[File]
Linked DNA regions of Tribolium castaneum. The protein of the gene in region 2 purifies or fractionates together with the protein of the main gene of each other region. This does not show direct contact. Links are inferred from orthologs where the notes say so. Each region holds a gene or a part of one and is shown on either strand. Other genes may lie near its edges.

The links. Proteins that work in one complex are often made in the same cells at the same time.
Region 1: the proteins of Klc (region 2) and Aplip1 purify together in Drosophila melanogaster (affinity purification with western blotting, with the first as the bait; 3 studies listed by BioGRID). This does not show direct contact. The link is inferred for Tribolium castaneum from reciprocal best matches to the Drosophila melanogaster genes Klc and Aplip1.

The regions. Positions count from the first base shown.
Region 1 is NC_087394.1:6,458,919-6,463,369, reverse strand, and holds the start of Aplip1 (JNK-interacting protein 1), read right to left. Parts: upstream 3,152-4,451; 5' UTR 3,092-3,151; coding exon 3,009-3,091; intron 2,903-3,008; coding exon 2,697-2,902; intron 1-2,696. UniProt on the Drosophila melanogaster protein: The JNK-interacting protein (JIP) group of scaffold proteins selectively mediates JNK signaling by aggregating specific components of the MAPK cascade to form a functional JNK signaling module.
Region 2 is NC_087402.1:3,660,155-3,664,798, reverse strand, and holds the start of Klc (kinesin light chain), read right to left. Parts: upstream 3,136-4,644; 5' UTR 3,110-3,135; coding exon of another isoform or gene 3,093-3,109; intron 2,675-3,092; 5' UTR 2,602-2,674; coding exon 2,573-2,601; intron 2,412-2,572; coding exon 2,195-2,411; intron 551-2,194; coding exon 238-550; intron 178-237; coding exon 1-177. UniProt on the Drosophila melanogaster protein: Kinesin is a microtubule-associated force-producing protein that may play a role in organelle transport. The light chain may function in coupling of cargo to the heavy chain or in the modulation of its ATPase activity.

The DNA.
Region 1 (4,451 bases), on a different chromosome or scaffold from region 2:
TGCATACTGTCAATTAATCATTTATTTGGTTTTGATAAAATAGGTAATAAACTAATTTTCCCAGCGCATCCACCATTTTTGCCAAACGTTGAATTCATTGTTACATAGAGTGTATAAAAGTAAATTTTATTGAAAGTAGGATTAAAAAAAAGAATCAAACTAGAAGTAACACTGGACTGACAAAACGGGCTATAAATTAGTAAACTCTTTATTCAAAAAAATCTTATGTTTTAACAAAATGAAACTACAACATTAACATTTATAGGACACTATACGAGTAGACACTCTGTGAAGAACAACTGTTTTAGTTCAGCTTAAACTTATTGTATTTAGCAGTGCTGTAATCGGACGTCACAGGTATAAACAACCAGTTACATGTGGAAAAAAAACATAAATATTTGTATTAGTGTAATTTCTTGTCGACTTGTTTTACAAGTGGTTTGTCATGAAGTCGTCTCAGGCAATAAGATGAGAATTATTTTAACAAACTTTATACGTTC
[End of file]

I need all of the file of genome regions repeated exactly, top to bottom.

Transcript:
Linked DNA regions of Tribolium castaneum. The protein of the gene in region 2 purifies or fractionates together with the protein of the main gene of each other region. This does not show direct contact. Links are inferred from orthologs where the notes say so. Each region holds a gene or a part of one and is shown on either strand. Other genes may lie near its edges.

The links. Proteins that work in one complex are often made in the same cells at the same time.
Region 1: the proteins of Klc (region 2) and Aplip1 purify together in Drosophila melanogaster (affinity purification with western blotting, with the first as the bait; 3 studies listed by BioGRID). This does not show direct contact. The link is inferred for Tribolium castaneum from reciprocal best matches to the Drosophila melanogaster genes Klc and Aplip1.

The regions. Positions count from the first base shown.
Region 1 is NC_087394.1:6,458,919-6,463,369, reverse strand, and holds the start of Aplip1 (JNK-interacting protein 1), read right to left. Parts: upstream 3,152-4,451; 5' UTR 3,092-3,151; coding exon 3,009-3,091; intron 2,903-3,008; coding exon 2,697-2,902; intron 1-2,696. UniProt on the Drosophila melanogaster protein: The JNK-interacting protein (JIP) group of scaffold proteins selectively mediates JNK signaling by aggregating specific components of the MAPK cascade to form a functional JNK signaling module.
Region 2 is NC_087402.1:3,660,155-3,664,798, reverse strand, and holds the start of Klc (kinesin light chain), read right to left. Parts: upstream 3,136-4,644; 5' UTR 3,110-3,135; coding exon of another isoform or gene 3,093-3,109; intron 2,675-3,092; 5' UTR 2,602-2,674; coding exon 2,573-2,601; intron 2,412-2,572; coding exon 2,195-2,411; intron 551-2,194; coding exon 238-550; intron 178-237; coding exon 1-177. UniProt on the Drosophila melanogaster protein: Kinesin is a microtubule-associated force-producing protein that may play a role in organelle transport. The light chain may function in coupling of cargo to the heavy chain or in the modulation of its ATPase activity.

The DNA.
Region 1 (4,451 bases), on a different chromosome or scaffold from region 2:
TGCATACTGTCAATTAATCATTTATTTGGTTTTGATAAAATAGGTAATAAACTAATTTTCCCAGCGCATCCACCATTTTTGCCAAACGTTGAATTCATTGTTACATAGAGTGTATAAAAGTAAATTTTATTGAAAGTAGGATTAAAAAAAAGAATCAAACTAGAAGTAACACTGGACTGACAAAACGGGCTATAAATTAGTAAACTCTTTATTCAAAAAAATCTTATGTTTTAACAAAATGAAACTACAACATTAACATTTATAGGACACTATACGAGTAGACACTCTGTGAAGAACAACTGTTTTAGTTCAGCTTAAACTTATTGTATTTAGCAGTGCTGTAATCGGACGTCACAGGTATAAACAACCAGTTACATGTGGAAAAAAAACATAAATATTTGTATTAGTGTAATTTCTTGTCGACTTGTTTTACAAGTGGTTTGTCATGAAGTCGTCTCAGGCAATAAGATGAGAATTATTTTAACAAACTTTATACGTTC